Ormeggio at The Spit


d’Albora Marina, The Spit, Mosman

A Saturday night and I didn’t like the idea of heading to the city for a good meal. It’s either a bus or a taxi and sometimes it’s just too much of a hassle. So we looked a little closer to home and realised that Ormeggio was a short distance away. It’s situated on the Spit bridge in a picturesque location, which you don’t really get the full benefit of in the evening, which meant me asking for a view at the time of reservation a little pointless and laughable.

The restaurant itself is pretty big. On the evening we went it was full of dewy-eyed couples and families. I think it’s a little safe to say that this is par for the course in Mosman, so move on.

We start with the obligatory amuse-bouche:

It’s cream of corn (of course it is). The balance is a little out of whack. It tastes more of cream than corn. It’s quickly forgotten and we move swiftly on.

We decide to have a couple of oysters – They’re Claire-du-Lune and need no dressing, since they’re fresh, clean and not too briny. Our spirits are lifted.

The first courses arrive:

I opt for casoncelli filled with mortadella, pork and beef, served with burnt butter, sage and pancetta. It’s beautifully presented and the pasta is deliciously crisp with a great savoury flavours with the butter and sage adding (perhaps unnecessary) richness. It was extremely tasty, but I felt restrained by the presentation which demonstrated the relative paucity of the serving. Pasta is essentially comfort food and in my mind, it can’t come in small servings.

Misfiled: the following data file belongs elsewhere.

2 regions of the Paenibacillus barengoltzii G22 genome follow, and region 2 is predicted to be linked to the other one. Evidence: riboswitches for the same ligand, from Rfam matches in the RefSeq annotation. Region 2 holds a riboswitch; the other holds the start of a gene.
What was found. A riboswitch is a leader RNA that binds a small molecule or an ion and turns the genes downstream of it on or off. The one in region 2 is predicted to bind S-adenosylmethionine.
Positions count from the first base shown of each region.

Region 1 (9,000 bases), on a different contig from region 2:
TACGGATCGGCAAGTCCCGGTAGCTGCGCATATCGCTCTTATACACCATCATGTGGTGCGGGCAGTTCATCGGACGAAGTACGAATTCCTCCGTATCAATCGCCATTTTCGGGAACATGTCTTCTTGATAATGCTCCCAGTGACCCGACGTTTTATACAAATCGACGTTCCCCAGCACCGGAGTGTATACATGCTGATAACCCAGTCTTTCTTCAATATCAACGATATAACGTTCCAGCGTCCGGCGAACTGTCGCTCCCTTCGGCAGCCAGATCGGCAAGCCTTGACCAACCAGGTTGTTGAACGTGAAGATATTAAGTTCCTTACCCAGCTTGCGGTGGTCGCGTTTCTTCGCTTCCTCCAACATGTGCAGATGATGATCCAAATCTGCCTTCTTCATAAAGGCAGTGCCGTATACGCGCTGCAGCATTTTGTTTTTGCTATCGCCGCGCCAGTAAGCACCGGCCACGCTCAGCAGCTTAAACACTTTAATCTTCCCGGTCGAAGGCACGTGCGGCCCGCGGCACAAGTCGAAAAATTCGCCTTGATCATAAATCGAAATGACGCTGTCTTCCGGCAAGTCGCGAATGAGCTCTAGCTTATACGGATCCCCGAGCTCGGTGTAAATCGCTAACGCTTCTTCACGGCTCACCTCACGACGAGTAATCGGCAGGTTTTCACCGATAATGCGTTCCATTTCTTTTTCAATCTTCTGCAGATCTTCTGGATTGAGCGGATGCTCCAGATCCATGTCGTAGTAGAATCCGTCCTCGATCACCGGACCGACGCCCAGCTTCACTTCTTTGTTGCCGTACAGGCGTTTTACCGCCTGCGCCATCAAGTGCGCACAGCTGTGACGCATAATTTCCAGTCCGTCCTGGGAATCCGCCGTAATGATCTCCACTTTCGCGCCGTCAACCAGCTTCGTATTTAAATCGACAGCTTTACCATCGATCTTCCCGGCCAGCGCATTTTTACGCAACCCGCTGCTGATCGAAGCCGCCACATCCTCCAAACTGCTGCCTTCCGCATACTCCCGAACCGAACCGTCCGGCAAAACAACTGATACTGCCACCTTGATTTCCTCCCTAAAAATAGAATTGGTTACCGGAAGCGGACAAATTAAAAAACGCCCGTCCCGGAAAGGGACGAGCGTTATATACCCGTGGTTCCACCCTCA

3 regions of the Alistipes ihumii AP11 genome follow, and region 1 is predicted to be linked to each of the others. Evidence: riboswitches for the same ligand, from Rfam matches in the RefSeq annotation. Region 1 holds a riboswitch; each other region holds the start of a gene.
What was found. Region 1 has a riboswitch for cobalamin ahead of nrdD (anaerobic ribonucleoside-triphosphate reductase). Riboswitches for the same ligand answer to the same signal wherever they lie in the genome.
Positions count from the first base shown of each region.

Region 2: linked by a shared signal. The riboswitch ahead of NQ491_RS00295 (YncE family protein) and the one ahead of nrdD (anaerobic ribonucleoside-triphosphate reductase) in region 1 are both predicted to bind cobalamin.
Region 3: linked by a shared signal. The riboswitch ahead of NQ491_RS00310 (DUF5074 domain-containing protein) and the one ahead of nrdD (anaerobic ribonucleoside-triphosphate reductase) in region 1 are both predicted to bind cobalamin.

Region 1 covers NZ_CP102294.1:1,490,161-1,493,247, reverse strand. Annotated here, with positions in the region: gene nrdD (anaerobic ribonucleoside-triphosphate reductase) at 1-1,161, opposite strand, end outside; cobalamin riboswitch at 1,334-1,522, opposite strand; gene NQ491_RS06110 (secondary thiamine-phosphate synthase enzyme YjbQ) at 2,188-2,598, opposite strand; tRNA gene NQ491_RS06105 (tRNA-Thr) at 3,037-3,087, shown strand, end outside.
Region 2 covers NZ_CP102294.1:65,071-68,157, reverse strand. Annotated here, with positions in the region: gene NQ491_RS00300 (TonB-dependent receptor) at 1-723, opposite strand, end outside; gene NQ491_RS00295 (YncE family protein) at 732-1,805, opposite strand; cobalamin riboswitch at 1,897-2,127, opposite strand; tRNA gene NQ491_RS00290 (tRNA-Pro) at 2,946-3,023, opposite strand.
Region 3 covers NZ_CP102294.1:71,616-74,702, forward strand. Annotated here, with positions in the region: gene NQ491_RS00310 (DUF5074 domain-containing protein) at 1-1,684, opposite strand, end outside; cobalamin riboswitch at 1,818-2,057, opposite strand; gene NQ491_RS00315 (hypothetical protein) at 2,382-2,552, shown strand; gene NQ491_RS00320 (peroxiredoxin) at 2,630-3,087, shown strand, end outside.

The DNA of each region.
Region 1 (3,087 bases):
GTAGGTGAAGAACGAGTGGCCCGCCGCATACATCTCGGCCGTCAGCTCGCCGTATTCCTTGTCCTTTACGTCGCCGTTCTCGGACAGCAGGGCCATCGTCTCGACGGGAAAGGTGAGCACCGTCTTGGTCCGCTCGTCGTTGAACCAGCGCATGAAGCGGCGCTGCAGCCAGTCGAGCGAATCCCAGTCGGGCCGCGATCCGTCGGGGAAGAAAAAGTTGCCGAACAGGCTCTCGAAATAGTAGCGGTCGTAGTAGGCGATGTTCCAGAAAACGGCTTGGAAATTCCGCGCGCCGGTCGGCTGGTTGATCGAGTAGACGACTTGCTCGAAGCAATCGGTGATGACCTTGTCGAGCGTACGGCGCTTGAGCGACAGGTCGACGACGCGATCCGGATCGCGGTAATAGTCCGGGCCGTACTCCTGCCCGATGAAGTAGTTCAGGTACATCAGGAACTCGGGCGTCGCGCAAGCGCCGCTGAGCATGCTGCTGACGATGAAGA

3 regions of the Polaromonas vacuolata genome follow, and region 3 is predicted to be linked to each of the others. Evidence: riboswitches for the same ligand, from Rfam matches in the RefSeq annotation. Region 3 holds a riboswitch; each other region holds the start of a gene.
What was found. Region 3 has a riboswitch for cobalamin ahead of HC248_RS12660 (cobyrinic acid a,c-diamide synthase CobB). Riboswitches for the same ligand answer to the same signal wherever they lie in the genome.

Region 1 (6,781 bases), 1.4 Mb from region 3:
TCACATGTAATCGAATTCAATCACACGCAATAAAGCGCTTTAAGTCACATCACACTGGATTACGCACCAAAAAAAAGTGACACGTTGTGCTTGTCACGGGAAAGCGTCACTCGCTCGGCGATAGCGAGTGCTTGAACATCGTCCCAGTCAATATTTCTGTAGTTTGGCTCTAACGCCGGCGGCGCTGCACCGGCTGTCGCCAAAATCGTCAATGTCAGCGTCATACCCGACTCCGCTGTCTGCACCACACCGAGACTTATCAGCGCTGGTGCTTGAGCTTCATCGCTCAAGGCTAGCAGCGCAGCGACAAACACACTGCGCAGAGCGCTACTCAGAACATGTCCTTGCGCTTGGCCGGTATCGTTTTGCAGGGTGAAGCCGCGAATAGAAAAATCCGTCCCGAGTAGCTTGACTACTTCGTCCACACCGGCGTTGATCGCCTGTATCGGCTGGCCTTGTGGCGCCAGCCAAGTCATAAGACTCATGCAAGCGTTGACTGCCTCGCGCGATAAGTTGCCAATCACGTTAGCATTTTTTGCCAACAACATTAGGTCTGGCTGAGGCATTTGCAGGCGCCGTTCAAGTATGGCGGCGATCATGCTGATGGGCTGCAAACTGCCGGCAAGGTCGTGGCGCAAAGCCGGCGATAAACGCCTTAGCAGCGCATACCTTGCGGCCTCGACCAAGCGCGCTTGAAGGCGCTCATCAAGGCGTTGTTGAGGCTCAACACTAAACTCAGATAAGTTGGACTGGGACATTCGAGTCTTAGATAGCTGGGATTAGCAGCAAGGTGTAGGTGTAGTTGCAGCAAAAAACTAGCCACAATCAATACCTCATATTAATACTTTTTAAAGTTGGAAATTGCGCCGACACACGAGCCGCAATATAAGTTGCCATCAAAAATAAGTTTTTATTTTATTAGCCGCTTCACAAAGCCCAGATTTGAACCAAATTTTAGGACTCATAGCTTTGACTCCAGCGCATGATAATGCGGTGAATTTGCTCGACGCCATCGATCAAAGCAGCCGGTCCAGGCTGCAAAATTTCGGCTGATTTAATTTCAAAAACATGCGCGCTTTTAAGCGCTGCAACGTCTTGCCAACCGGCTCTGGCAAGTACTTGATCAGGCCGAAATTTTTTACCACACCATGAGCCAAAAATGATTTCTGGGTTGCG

This dish may look a little odd, but it was excellent – beetroot risotto with gorgonzola. It was sweet with the cheese adding creaminess and a bit tang. It went down very well.

It geared us up for the main course:

We both got talked into the house special (“I’ll check with the chef, since we may only have a few left.”).  A traditional spit roast of duck, pork and quail cooked for 5 hours served with polenta.

The meats were stripped straight of the spit, piled high, surrounded by the cornmeal. It was undeniably tasty with the meat soft and flavoursome – properly seasoned with a smokey char. There was lots of pork and I certainly enjoyed a nice piece of quail, but the duck was seemingly MIA. Nevertheless it was a dish to persevere with the full-on meat and polenta combo.

We then finished with a chocolate ‘Barbajada’, caramel gelato, almond and mint crumble:

A picturesque dessert, which contained unmentioned coffee. In my book coffee only belongs in dessert as an espresso. It was not bad, but the flavours were relatively muted – not chocolately, caramel or almond enough, just a bit bland.

We had a very pleasant meal, I think, but I found this place a difficult restaurant to judge. The cooking was skillful and deserving of the attention it’s received, but there was little niggles about the dishes & how they were served that grated a bit. I think this has to do with the formality of the restaurant in the evening. I would suspect this restaurant comes into its own during the day, with the outdoor space, sun shining and views which creates a relaxed environment where the food can shine as part of the overall expeience as opposed to being the centre of attention.


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